Psapp (with Jose Gonzalez, about whom more soon)June 28 at the Museum of Fine Arts, Boston
Seeing Psapp perform live has taught me two things. One is that I should refrain, immediately, from calling them Pee-Sap (silent p, kids) to prevent one of the many future events in which I will make an ass of myself. The second, however, is more significant – that everything will be alright. By “everything,” I mean the day in and day outs that we all suffer as individuals struggling to pay rent, find love, lose weight, save money, travel. By “alright,” I mean that a little bit of optimism goes a long way.
Though six people performed on stage, the roots of London-based Psapp are grounded in two key members: Galia Durant and Carim Clasmann. On stage, their chemistry was kinetic and bright under the lights. Though the acoustics at the Boston Museum of Fine Arts’ Remis Auditorium are probably better built for sound than, say, the Abbey Lounge's, Psapp’s quirky, cute electro-pop ricochets off of the walls in ways you wouldn't expect. The group sounded great throughout, but their latest single “Hi,” and their most famous song "“Cosy In The Rocket," which is better known as the theme to Grey’s Anatomy, filled every corner of the room. Perfect pitch aside, the band was engaging on all fronts. Their drummer banged away with a mullet wig and nipple rings exposed, and among the colorful props flooding the stage were plastic horns, miniature cats (which were named by band members and thrown into the audience as keepsakes), and a rubber snake (which was also tossed, but only at each other between songs). There’s a playfulness in Psapp’s melodies and their stage presence, even if their lyrics address familiar, everyday issues. They manage to convey that where there is sadness there are also bright ways to handle it. I'm not often one for inspirational music (if I want to stew, let me stew), but “Leaving In Coffins” got to me: it's an adorably composed song that deals with the death of a friend, and Galia sang it with an earnest face and an occulding pop sweetness, which seemed, for a moment at least, to capture an elusive truth about loss. Psapp are a reminder that the right music can restore faith, whether you're suffering a major misfortune or just having a bad day.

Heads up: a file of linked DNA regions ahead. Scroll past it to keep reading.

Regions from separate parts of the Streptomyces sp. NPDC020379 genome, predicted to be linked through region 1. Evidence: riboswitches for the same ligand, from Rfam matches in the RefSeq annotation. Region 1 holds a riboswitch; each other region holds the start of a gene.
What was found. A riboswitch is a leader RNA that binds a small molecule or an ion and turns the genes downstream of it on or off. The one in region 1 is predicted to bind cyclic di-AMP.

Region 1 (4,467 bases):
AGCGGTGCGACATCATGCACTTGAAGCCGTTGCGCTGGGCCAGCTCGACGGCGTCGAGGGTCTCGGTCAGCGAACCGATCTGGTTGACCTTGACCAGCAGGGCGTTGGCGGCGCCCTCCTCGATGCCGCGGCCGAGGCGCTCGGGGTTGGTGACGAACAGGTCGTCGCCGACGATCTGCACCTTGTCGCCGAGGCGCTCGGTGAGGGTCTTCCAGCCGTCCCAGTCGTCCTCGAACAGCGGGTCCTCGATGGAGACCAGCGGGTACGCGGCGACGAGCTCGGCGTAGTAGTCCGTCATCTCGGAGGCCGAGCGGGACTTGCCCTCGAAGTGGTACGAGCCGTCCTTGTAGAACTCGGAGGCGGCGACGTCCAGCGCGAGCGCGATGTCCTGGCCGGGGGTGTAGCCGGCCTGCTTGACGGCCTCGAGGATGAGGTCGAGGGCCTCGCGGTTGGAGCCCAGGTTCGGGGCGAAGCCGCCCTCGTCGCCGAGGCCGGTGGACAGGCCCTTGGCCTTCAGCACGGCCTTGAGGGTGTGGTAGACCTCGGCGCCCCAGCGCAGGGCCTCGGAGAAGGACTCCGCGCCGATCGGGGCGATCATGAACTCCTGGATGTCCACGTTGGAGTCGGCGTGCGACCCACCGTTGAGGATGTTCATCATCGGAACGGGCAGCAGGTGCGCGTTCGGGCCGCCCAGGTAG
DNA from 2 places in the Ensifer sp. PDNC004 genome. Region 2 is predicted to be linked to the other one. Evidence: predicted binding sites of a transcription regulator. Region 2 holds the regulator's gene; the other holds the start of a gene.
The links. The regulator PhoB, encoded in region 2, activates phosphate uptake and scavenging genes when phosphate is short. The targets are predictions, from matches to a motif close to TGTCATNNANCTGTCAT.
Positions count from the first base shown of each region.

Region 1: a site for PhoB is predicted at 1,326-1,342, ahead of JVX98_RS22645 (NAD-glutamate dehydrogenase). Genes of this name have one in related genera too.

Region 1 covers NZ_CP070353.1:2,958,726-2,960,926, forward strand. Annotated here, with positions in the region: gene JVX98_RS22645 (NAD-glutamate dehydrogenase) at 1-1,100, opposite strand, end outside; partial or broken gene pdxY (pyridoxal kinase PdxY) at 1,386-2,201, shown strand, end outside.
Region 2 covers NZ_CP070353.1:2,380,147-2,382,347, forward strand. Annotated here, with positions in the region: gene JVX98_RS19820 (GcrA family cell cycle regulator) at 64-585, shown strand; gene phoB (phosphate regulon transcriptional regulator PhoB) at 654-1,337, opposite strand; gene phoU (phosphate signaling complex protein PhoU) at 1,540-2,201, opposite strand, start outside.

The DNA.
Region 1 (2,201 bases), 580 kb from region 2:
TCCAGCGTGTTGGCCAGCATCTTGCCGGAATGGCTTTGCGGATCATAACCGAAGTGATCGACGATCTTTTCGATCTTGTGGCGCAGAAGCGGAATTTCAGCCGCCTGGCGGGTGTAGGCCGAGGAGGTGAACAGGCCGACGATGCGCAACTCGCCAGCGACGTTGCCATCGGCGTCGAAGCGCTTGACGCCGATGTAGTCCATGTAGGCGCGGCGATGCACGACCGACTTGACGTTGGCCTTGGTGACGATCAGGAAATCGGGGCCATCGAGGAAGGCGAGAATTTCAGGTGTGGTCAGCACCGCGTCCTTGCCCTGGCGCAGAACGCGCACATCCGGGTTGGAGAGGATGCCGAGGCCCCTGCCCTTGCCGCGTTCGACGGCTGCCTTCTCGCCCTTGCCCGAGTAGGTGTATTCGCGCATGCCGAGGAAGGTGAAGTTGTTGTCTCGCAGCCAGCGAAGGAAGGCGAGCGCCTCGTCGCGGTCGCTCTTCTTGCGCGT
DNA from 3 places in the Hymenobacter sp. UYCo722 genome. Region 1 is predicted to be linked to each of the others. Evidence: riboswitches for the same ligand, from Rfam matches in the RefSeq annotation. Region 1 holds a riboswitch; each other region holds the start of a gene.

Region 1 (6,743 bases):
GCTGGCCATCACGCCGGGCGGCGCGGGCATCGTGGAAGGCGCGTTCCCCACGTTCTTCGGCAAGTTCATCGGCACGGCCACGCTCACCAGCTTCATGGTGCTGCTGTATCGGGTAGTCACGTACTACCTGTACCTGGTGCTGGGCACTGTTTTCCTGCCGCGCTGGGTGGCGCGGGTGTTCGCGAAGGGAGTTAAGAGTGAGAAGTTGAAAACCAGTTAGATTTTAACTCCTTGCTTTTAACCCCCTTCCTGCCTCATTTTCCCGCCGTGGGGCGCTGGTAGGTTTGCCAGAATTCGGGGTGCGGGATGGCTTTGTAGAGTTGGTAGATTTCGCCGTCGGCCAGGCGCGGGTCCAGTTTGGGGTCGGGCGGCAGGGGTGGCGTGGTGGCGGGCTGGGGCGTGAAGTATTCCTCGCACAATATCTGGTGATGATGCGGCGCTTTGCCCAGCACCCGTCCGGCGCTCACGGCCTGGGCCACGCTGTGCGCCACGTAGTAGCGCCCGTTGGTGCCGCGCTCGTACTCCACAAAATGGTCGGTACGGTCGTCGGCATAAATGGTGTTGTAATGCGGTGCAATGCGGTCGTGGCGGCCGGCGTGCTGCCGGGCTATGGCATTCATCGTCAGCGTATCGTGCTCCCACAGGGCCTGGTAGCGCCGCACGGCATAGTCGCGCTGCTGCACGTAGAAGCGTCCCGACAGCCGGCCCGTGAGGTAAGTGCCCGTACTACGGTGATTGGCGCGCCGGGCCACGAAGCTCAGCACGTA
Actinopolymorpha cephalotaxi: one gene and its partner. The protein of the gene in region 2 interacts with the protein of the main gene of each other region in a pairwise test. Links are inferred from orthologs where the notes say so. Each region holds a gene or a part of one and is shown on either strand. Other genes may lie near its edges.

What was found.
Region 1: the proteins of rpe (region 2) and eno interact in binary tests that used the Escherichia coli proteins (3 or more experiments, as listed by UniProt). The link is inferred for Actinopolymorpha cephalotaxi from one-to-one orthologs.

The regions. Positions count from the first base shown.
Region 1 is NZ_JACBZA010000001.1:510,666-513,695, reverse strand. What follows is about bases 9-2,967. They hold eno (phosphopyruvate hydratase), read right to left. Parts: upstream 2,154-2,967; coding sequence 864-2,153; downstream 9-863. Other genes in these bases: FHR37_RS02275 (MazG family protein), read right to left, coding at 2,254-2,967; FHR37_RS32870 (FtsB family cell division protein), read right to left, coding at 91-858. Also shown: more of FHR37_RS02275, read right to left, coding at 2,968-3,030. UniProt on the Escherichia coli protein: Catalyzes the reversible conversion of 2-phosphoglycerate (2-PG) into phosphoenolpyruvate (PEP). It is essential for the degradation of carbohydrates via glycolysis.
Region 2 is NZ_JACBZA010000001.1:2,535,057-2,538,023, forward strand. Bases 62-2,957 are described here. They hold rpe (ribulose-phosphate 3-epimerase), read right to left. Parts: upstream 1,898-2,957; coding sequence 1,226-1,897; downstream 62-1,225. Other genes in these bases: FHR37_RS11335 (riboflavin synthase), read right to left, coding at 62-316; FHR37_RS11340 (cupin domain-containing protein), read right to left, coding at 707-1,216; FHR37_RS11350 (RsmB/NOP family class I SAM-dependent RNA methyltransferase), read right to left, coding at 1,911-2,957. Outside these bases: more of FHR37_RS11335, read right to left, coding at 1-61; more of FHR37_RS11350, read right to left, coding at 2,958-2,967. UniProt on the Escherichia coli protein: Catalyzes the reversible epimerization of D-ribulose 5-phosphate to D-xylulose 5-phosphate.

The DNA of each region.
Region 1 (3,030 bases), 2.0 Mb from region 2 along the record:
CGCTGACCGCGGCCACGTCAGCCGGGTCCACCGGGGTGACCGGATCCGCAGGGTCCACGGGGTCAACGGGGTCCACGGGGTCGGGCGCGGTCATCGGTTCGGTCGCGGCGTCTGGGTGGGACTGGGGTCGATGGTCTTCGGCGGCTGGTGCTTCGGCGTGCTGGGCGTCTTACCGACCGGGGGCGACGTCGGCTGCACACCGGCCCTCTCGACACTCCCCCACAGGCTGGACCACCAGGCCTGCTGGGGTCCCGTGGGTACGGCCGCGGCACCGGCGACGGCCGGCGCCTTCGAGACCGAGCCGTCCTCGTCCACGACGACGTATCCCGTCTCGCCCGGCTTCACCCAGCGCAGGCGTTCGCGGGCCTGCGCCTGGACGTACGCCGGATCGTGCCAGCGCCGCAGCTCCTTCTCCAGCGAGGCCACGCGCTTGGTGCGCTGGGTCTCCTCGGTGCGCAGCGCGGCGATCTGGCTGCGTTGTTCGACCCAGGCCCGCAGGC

– Vicki G. Siolos
DOWNLOAD: Psapp, "Leaving In Coffins" (mp3)